50, 100 and 150 Years Ago; February 2008; Scientific American Magazine; by Daniel C. Schlenoff; 1 Page(s)
SPLITTING ATOMS--"In January, 1939, we published an account of 'experiments that are at variance with all previous experiences in nuclear physics.' In interpreting the experiments we expressed ourselves very cautiously, partly because the series of tests had not yet been quite finished--they took several weeks. But our caution was not due to any mistrust of our results. Indeed, we already had a strong check of our conclusion, for we had identified a decay product of one of our 'radium' isotopes as lanthanum, which meant that the parent had to be not radium but barium. Our overcautiousness stemmed primarily from the fact that, as chemists, we hesitated to announce a revolutionary discovery in physics. Nevertheless, we did speak of the 'bursting' of uranium, as we called the surprising process that had yielded barium, far down in the periodic table. --Otto Hahn"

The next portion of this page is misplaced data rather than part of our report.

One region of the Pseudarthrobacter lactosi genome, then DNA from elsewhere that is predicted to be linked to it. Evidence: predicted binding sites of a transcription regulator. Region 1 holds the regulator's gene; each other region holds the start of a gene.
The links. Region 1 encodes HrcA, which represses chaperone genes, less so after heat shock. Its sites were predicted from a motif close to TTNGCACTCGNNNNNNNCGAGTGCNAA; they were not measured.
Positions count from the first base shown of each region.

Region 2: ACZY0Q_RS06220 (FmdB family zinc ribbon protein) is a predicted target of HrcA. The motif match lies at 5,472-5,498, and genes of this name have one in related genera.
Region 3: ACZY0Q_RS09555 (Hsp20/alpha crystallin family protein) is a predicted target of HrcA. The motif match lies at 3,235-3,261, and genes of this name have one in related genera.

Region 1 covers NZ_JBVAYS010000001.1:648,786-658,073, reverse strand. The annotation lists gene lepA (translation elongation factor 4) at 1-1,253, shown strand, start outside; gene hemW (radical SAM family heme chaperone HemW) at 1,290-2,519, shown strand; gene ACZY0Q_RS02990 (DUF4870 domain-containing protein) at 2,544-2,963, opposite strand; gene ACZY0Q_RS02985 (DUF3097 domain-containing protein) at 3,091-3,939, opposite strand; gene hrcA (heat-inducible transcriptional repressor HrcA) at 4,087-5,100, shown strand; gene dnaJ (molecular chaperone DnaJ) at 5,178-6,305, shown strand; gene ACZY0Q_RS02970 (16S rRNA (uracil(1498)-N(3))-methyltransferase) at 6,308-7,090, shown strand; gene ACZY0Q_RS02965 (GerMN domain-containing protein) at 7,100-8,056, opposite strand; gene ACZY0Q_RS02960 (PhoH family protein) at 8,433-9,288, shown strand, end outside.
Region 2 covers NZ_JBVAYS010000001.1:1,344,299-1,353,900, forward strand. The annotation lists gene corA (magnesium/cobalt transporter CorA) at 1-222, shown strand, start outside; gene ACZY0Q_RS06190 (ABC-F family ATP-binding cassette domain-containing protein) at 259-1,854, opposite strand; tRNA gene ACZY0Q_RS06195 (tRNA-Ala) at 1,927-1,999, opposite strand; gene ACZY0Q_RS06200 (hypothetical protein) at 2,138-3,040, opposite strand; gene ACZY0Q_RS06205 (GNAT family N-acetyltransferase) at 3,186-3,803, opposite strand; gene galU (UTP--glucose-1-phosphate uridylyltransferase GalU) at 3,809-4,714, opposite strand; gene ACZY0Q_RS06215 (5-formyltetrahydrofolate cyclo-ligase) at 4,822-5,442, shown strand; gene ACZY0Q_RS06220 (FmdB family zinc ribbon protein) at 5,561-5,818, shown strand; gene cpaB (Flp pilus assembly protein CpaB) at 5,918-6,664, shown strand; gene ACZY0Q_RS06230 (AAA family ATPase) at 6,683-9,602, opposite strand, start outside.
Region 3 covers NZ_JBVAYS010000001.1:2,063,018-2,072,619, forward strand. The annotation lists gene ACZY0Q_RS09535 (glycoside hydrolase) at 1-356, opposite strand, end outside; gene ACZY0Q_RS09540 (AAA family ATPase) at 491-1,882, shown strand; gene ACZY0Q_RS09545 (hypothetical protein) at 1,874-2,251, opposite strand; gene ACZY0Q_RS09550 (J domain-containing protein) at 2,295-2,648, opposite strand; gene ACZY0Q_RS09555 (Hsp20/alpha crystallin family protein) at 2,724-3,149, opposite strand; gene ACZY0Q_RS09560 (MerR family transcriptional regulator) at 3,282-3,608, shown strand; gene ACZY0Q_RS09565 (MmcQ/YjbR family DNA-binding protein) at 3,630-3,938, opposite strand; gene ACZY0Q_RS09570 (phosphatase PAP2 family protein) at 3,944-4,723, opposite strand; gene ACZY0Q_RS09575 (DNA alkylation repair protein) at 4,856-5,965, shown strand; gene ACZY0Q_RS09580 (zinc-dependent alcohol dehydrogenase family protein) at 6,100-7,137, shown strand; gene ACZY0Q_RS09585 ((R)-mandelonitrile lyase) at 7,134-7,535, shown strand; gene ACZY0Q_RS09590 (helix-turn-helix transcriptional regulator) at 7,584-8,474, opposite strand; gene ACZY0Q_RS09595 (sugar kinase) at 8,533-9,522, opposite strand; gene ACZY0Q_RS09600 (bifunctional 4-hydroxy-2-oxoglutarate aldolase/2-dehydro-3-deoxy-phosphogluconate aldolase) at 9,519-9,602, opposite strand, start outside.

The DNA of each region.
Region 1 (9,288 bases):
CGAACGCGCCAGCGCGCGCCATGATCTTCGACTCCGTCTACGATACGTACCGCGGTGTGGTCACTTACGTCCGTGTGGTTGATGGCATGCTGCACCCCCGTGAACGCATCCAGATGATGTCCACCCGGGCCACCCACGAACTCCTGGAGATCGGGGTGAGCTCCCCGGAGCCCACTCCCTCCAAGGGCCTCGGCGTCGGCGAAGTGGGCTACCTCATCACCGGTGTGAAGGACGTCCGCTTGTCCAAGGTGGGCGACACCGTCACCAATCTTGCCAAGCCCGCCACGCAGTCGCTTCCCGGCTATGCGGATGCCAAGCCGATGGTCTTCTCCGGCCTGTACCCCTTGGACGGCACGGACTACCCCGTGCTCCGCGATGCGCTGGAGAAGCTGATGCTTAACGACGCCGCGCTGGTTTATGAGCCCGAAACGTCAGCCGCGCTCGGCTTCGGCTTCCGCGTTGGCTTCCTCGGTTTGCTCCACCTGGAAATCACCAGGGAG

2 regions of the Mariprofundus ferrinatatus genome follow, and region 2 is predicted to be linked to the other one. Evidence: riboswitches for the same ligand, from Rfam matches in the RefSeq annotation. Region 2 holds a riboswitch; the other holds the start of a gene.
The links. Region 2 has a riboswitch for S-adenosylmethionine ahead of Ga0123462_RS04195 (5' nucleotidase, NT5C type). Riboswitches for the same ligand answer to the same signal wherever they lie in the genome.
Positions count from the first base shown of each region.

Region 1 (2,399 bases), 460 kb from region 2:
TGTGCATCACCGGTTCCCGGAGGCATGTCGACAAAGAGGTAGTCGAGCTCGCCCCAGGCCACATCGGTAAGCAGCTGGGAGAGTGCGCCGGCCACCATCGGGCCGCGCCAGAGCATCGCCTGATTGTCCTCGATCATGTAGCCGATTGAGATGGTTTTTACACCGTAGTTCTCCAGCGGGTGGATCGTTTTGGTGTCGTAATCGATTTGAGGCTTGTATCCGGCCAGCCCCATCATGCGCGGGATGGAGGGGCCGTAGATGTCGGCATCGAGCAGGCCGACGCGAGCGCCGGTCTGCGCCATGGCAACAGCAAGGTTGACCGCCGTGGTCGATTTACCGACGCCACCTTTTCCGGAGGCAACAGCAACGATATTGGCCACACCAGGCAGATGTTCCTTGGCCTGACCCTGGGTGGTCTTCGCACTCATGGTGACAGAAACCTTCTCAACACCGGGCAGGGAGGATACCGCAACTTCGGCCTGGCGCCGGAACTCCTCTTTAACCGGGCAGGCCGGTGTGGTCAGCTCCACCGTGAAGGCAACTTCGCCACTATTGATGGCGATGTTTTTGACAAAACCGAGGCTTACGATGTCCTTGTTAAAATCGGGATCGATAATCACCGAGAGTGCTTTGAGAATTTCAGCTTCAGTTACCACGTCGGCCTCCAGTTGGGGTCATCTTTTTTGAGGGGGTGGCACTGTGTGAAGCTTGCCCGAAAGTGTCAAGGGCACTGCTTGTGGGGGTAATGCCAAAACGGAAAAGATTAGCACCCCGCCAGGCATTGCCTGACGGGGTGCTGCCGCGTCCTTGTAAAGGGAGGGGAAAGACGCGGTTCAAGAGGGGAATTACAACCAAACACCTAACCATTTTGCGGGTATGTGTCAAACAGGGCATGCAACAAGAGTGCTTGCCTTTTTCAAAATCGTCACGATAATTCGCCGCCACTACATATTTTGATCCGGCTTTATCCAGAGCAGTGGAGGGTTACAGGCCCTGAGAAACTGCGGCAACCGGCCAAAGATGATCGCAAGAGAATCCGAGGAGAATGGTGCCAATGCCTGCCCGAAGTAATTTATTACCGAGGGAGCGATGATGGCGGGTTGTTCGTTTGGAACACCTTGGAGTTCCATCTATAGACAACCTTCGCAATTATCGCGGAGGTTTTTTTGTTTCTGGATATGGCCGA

CHAOS--"What U.S. universities need most is 'some peace and quiet and order,' according to J. C. Warner, president of the Carnegie Institute of Technology. In an article published last month, he said that Government emphasis on applied research has so disorganized university work that many scientists are 'living a life of intellectual chaos.' Their energies have been channeled away from teaching and creative research and often are dissipated in administrative work. Many scientists, he added, have become restless, 'to spend a semester or a year abroad, or in another institution ... or on a glamorous missile or satellite project.'"